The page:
court, there will not be a jury. Any evidence you have collected will help the
prosecution, but the most important piece of evidence is always the
victims testimony. If the abuser is convicted, he or she may be jailed,
fined, placed on probation, and/or ordered to attend a domestic violence
It is important for you to cooperate with the prosecutor. If your abuser has threatened you, let the prosecutor know. Many abusers threaten their victim so that the victim will ask the court to drop the criminal charges. Domestic violence is a crime, and it is important that the abuser be held accountable for his or her actions. Doing nothing, or not following through with criminal actions sends a clear message to the abuser that domestic violence is okay, and that he or she can and will get away with it.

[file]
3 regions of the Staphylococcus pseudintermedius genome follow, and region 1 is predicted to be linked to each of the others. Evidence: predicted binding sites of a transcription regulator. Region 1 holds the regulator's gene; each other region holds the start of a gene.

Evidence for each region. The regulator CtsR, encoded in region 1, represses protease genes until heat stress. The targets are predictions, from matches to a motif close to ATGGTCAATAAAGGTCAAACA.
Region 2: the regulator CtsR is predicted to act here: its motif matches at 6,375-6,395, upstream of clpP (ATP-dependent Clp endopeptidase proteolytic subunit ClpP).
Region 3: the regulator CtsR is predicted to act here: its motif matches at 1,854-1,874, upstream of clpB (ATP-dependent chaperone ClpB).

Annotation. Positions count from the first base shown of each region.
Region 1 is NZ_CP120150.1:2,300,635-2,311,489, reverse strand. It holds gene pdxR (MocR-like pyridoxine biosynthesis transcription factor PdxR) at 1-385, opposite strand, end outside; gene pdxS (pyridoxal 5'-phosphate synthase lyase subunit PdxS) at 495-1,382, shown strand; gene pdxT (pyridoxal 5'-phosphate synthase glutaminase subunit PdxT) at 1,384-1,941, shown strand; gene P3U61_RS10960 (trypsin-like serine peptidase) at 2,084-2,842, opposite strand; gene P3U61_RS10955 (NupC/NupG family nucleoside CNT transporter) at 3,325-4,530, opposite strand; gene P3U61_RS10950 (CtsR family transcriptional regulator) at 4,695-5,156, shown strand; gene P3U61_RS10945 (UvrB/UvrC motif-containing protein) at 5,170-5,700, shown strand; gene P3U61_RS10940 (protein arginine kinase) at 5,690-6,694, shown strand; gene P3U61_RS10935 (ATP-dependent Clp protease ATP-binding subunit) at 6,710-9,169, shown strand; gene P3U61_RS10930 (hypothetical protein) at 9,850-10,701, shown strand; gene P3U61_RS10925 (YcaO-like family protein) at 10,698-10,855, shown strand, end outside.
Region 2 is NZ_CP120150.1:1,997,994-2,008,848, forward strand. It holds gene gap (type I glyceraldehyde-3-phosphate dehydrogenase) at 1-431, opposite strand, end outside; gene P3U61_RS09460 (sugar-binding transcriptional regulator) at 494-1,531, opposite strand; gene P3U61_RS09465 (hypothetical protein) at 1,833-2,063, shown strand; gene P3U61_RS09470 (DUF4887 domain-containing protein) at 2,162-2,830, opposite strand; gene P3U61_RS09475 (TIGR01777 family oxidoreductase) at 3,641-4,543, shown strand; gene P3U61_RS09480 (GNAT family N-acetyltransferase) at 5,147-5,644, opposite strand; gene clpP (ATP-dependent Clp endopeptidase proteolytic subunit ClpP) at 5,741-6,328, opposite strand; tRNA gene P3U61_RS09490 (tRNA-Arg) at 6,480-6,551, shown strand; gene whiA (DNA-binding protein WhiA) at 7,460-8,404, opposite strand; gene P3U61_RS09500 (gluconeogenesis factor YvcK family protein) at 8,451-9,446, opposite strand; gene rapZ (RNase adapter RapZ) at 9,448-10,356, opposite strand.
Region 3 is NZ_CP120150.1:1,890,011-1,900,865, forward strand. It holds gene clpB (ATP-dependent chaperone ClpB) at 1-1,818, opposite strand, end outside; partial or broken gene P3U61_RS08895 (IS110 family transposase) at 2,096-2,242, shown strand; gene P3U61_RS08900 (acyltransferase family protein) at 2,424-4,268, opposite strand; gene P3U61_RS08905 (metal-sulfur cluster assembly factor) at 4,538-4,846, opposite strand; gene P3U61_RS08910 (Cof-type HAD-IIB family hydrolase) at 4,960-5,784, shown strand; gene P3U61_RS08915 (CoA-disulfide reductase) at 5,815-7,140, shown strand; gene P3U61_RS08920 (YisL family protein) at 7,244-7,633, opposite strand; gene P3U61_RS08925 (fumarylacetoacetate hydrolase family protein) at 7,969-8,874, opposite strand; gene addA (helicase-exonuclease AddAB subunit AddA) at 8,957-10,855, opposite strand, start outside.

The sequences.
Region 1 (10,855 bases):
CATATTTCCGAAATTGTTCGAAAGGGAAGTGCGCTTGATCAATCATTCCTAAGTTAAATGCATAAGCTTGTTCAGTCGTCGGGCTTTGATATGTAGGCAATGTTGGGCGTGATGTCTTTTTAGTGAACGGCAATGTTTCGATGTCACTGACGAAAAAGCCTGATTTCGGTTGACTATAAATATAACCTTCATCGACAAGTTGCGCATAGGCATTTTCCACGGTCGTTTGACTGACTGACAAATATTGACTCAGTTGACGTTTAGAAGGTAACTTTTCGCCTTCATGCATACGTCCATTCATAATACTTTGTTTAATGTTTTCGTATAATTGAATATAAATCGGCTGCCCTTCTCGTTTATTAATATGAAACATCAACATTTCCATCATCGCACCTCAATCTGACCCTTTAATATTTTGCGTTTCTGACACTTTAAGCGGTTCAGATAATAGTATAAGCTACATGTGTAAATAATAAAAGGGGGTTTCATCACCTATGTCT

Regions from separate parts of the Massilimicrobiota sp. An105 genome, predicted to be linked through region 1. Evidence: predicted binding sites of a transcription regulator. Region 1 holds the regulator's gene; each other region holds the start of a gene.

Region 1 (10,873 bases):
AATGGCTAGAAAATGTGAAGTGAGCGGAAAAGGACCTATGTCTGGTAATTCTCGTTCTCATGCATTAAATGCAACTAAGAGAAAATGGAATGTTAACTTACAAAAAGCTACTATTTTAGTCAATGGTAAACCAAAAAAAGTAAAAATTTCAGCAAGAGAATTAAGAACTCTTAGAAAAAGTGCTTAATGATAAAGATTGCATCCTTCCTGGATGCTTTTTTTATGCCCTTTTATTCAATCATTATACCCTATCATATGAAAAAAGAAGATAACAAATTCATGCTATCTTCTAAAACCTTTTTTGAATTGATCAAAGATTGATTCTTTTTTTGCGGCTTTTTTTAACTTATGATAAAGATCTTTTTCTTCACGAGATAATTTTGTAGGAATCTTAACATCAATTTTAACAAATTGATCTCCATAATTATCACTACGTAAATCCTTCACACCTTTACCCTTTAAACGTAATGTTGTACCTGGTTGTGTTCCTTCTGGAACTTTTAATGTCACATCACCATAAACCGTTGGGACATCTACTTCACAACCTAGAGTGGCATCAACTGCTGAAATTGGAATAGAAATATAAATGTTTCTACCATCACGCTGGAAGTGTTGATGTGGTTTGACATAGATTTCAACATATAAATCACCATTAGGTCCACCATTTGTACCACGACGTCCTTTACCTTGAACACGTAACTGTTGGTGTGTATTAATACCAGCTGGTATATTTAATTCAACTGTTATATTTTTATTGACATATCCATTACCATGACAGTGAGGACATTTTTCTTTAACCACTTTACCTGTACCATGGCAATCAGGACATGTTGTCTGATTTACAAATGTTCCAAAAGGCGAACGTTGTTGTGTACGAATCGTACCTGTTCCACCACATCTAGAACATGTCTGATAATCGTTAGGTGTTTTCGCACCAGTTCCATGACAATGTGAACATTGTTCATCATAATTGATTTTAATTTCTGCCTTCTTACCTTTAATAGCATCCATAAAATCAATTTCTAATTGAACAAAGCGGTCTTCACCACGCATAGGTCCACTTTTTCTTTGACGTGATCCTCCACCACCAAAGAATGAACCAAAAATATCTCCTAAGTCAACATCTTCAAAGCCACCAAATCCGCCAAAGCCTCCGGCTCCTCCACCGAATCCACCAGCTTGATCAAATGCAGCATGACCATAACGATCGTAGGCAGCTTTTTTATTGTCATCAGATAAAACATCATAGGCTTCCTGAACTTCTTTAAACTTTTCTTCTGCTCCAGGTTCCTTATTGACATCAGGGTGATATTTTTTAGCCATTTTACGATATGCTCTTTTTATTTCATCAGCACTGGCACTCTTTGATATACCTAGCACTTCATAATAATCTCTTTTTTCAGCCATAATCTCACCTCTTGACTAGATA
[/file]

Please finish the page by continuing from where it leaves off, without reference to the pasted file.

Many local prosecutors have adopted a "no-drop" policy in domestic violence cases. This means that you cannot drop the charges - only the prosecutor can. If you are thinking of dropping the charges in a court that does not have a no-drop policy, please call HARRIET'S HOUSE for help with safety plans and community resources before you request that the charges be dropped.
You can arrange to have a HARRIET'S HOUSE advocate accompany you to court for hearings, swearing out a warrant, and applying for a protection order. Call 289-8988 or 800-650-6522 for more information.